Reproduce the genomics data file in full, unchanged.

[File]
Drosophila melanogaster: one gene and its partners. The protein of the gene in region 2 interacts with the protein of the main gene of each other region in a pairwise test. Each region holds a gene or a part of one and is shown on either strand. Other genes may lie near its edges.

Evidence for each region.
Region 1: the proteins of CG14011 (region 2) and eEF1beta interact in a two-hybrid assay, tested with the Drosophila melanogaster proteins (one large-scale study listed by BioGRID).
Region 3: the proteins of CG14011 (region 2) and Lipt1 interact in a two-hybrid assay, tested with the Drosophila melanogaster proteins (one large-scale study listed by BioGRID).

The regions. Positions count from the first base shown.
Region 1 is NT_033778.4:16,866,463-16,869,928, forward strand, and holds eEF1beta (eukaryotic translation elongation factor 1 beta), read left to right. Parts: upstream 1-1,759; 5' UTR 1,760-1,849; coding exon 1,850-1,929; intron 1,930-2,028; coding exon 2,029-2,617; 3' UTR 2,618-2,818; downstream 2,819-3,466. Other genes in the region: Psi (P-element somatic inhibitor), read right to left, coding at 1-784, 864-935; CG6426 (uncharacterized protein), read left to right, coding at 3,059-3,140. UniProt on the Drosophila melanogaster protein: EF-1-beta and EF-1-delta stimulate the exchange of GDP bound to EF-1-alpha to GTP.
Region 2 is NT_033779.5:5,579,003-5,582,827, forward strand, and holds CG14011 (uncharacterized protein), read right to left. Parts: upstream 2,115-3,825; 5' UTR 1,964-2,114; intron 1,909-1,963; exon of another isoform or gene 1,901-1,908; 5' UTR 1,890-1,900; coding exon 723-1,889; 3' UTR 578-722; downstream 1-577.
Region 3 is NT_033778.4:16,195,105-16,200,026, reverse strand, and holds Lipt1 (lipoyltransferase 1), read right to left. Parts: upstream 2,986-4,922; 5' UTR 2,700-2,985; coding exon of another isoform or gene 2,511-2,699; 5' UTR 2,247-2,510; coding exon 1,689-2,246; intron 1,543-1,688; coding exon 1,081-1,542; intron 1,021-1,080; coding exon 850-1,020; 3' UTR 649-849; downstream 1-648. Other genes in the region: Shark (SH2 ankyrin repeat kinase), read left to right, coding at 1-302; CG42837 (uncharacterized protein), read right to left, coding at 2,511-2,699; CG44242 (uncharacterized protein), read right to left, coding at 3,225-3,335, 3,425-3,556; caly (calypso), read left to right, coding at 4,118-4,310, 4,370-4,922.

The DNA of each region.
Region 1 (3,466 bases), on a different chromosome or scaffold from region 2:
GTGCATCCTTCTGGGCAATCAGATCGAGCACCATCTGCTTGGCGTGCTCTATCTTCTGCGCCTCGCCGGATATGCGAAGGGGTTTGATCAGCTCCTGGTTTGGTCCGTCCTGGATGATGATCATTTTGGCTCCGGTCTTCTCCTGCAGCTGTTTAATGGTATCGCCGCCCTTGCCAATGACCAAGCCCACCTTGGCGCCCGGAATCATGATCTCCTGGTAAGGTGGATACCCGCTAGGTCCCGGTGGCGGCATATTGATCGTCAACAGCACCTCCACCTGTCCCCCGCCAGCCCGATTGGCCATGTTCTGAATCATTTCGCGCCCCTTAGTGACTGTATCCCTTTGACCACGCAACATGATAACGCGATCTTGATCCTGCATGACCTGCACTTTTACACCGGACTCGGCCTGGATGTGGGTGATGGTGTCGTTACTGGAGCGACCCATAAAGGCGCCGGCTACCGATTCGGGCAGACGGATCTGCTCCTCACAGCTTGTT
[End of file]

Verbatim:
Drosophila melanogaster: one gene and its partners. The protein of the gene in region 2 interacts with the protein of the main gene of each other region in a pairwise test. Each region holds a gene or a part of one and is shown on either strand. Other genes may lie near its edges.

Evidence for each region.
Region 1: the proteins of CG14011 (region 2) and eEF1beta interact in a two-hybrid assay, tested with the Drosophila melanogaster proteins (one large-scale study listed by BioGRID).
Region 3: the proteins of CG14011 (region 2) and Lipt1 interact in a two-hybrid assay, tested with the Drosophila melanogaster proteins (one large-scale study listed by BioGRID).

The regions. Positions count from the first base shown.
Region 1 is NT_033778.4:16,866,463-16,869,928, forward strand, and holds eEF1beta (eukaryotic translation elongation factor 1 beta), read left to right. Parts: upstream 1-1,759; 5' UTR 1,760-1,849; coding exon 1,850-1,929; intron 1,930-2,028; coding exon 2,029-2,617; 3' UTR 2,618-2,818; downstream 2,819-3,466. Other genes in the region: Psi (P-element somatic inhibitor), read right to left, coding at 1-784, 864-935; CG6426 (uncharacterized protein), read left to right, coding at 3,059-3,140. UniProt on the Drosophila melanogaster protein: EF-1-beta and EF-1-delta stimulate the exchange of GDP bound to EF-1-alpha to GTP.
Region 2 is NT_033779.5:5,579,003-5,582,827, forward strand, and holds CG14011 (uncharacterized protein), read right to left. Parts: upstream 2,115-3,825; 5' UTR 1,964-2,114; intron 1,909-1,963; exon of another isoform or gene 1,901-1,908; 5' UTR 1,890-1,900; coding exon 723-1,889; 3' UTR 578-722; downstream 1-577.
Region 3 is NT_033778.4:16,195,105-16,200,026, reverse strand, and holds Lipt1 (lipoyltransferase 1), read right to left. Parts: upstream 2,986-4,922; 5' UTR 2,700-2,985; coding exon of another isoform or gene 2,511-2,699; 5' UTR 2,247-2,510; coding exon 1,689-2,246; intron 1,543-1,688; coding exon 1,081-1,542; intron 1,021-1,080; coding exon 850-1,020; 3' UTR 649-849; downstream 1-648. Other genes in the region: Shark (SH2 ankyrin repeat kinase), read left to right, coding at 1-302; CG42837 (uncharacterized protein), read right to left, coding at 2,511-2,699; CG44242 (uncharacterized protein), read right to left, coding at 3,225-3,335, 3,425-3,556; caly (calypso), read left to right, coding at 4,118-4,310, 4,370-4,922.

The DNA of each region.
Region 1 (3,466 bases), on a different chromosome or scaffold from region 2:
GTGCATCCTTCTGGGCAATCAGATCGAGCACCATCTGCTTGGCGTGCTCTATCTTCTGCGCCTCGCCGGATATGCGAAGGGGTTTGATCAGCTCCTGGTTTGGTCCGTCCTGGATGATGATCATTTTGGCTCCGGTCTTCTCCTGCAGCTGTTTAATGGTATCGCCGCCCTTGCCAATGACCAAGCCCACCTTGGCGCCCGGAATCATGATCTCCTGGTAAGGTGGATACCCGCTAGGTCCCGGTGGCGGCATATTGATCGTCAACAGCACCTCCACCTGTCCCCCGCCAGCCCGATTGGCCATGTTCTGAATCATTTCGCGCCCCTTAGTGACTGTATCCCTTTGACCACGCAACATGATAACGCGATCTTGATCCTGCATGACCTGCACTTTTACACCGGACTCGGCCTGGATGTGGGTGATGGTGTCGTTACTGGAGCGACCCATAAAGGCGCCGGCTACCGATTCGGGCAGACGGATCTGCTCCTCACAGCTTGTT